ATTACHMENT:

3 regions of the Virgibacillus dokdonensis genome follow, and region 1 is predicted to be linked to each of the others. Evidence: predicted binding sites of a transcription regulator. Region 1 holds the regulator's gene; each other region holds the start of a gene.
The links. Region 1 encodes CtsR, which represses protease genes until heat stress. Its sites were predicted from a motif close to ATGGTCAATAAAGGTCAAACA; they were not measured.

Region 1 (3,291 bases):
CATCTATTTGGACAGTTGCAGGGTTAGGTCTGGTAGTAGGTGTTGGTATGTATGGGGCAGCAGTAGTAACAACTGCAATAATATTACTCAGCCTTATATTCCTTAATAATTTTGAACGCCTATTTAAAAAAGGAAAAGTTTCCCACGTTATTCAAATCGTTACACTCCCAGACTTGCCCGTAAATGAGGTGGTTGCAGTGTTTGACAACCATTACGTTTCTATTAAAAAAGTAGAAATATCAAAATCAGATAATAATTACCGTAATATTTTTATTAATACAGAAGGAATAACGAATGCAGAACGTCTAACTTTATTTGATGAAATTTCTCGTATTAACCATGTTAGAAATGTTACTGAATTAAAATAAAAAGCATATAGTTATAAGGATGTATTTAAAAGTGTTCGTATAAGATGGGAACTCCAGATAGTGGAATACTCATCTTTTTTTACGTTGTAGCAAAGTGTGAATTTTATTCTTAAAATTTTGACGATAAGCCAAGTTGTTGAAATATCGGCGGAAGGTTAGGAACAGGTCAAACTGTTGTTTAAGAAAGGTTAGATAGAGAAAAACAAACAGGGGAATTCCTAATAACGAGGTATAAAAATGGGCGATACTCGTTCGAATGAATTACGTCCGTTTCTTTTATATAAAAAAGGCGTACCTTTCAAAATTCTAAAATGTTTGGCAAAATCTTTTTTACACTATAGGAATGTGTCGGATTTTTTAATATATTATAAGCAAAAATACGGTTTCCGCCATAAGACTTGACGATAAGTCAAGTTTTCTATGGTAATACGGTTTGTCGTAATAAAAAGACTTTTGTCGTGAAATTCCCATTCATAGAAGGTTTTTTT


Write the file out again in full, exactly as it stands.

3 regions of the Virgibacillus dokdonensis genome follow, and region 1 is predicted to be linked to each of the others. Evidence: predicted binding sites of a transcription regulator. Region 1 holds the regulator's gene; each other region holds the start of a gene.
The links. Region 1 encodes CtsR, which represses protease genes until heat stress. Its sites were predicted from a motif close to ATGGTCAATAAAGGTCAAACA; they were not measured.

Region 1 (3,291 bases):
CATCTATTTGGACAGTTGCAGGGTTAGGTCTGGTAGTAGGTGTTGGTATGTATGGGGCAGCAGTAGTAACAACTGCAATAATATTACTCAGCCTTATATTCCTTAATAATTTTGAACGCCTATTTAAAAAAGGAAAAGTTTCCCACGTTATTCAAATCGTTACACTCCCAGACTTGCCCGTAAATGAGGTGGTTGCAGTGTTTGACAACCATTACGTTTCTATTAAAAAAGTAGAAATATCAAAATCAGATAATAATTACCGTAATATTTTTATTAATACAGAAGGAATAACGAATGCAGAACGTCTAACTTTATTTGATGAAATTTCTCGTATTAACCATGTTAGAAATGTTACTGAATTAAAATAAAAAGCATATAGTTATAAGGATGTATTTAAAAGTGTTCGTATAAGATGGGAACTCCAGATAGTGGAATACTCATCTTTTTTTACGTTGTAGCAAAGTGTGAATTTTATTCTTAAAATTTTGACGATAAGCCAAGTTGTTGAAATATCGGCGGAAGGTTAGGAACAGGTCAAACTGTTGTTTAAGAAAGGTTAGATAGAGAAAAACAAACAGGGGAATTCCTAATAACGAGGTATAAAAATGGGCGATACTCGTTCGAATGAATTACGTCCGTTTCTTTTATATAAAAAAGGCGTACCTTTCAAAATTCTAAAATGTTTGGCAAAATCTTTTTTACACTATAGGAATGTGTCGGATTTTTTAATATATTATAAGCAAAAATACGGTTTCCGCCATAAGACTTGACGATAAGTCAAGTTTTCTATGGTAATACGGTTTGTCGTAATAAAAAGACTTTTGTCGTGAAATTCCCATTCATAGAAGGTTTTTTT